While navigating through websites, breadcrumbs are one way to ensure that you (or your users) can browse and explore easily. Breadcrumbs, or breadcrumb navigation links, are a set of hyperlinks that function as an extra navigation feature for websites. Breadcrumbs positively effect usability by minimizing the number of actions a website user needs to take to get into high-level pages, which enhances ease of navigation. They also provide indication as to the exact location of the visitor within the website’s hierarchy, providing context and, essentially, a virtual mini map of the site.
What are Breadcrumbs?
A “breadcrumb” is a kind of alternate navigation method which helps to reveal the visitor’s location within a website or Web app. We often find breadcrumbs on websites that have an extensive catalogue of information organized in a hierarchical manner. We can also see breadcrumbs in Web apps that have a vast quantity of content, or multiple functionalities, in which case they function just like a progress bar. Visually, breadcrumbs are text links separated by symbols (most commonly “>”) that indicate the depth or level of associated pages.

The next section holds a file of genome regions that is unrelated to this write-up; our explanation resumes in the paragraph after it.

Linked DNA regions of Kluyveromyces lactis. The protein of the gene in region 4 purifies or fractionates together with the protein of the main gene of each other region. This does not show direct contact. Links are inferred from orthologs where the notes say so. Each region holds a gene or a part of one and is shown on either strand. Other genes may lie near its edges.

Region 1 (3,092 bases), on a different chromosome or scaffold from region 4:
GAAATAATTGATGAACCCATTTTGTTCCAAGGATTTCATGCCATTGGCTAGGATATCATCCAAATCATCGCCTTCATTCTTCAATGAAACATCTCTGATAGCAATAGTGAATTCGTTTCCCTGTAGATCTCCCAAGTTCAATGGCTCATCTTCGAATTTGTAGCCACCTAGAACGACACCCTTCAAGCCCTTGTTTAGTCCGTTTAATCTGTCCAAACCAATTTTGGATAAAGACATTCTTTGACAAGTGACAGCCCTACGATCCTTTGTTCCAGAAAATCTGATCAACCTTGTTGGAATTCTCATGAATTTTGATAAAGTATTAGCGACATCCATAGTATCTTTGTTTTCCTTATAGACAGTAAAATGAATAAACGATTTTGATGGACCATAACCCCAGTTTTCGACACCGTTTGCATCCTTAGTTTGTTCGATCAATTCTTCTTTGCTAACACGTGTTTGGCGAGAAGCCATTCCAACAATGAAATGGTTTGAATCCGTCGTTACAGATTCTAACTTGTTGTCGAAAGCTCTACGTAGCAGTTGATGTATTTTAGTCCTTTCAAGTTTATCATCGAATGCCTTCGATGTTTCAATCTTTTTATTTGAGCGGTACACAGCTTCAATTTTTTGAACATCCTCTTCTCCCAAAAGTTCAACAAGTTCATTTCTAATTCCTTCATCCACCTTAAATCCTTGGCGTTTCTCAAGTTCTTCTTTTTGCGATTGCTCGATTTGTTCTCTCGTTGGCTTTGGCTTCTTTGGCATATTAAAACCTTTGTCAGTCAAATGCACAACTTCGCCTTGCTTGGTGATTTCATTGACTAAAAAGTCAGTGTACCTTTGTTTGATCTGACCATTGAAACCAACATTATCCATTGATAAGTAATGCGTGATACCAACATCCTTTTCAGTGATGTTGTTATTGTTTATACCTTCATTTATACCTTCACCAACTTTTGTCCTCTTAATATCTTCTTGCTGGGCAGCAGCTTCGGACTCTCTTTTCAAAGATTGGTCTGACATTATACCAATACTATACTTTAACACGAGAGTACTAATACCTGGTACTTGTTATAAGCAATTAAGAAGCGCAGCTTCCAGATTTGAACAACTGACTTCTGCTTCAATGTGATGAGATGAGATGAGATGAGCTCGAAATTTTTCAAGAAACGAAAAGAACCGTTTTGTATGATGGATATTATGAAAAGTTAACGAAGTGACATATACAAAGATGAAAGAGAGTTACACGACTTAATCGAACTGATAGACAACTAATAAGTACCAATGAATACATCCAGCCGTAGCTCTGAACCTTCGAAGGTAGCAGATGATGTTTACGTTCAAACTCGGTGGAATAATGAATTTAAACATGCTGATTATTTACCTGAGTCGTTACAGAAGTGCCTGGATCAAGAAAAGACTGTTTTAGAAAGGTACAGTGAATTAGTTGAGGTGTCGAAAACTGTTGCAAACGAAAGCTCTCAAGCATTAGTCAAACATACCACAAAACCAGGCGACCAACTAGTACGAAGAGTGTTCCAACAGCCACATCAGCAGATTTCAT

An example of a breadcrumb where the current page is marked in red
When are Breadcrumbs useful?
Breadcrumbs are becoming more and more common for navigating websites with extensive content. To explain their value we’ll look at e-commerce websites, as breadcrumbs are most commonly associated with this site genre.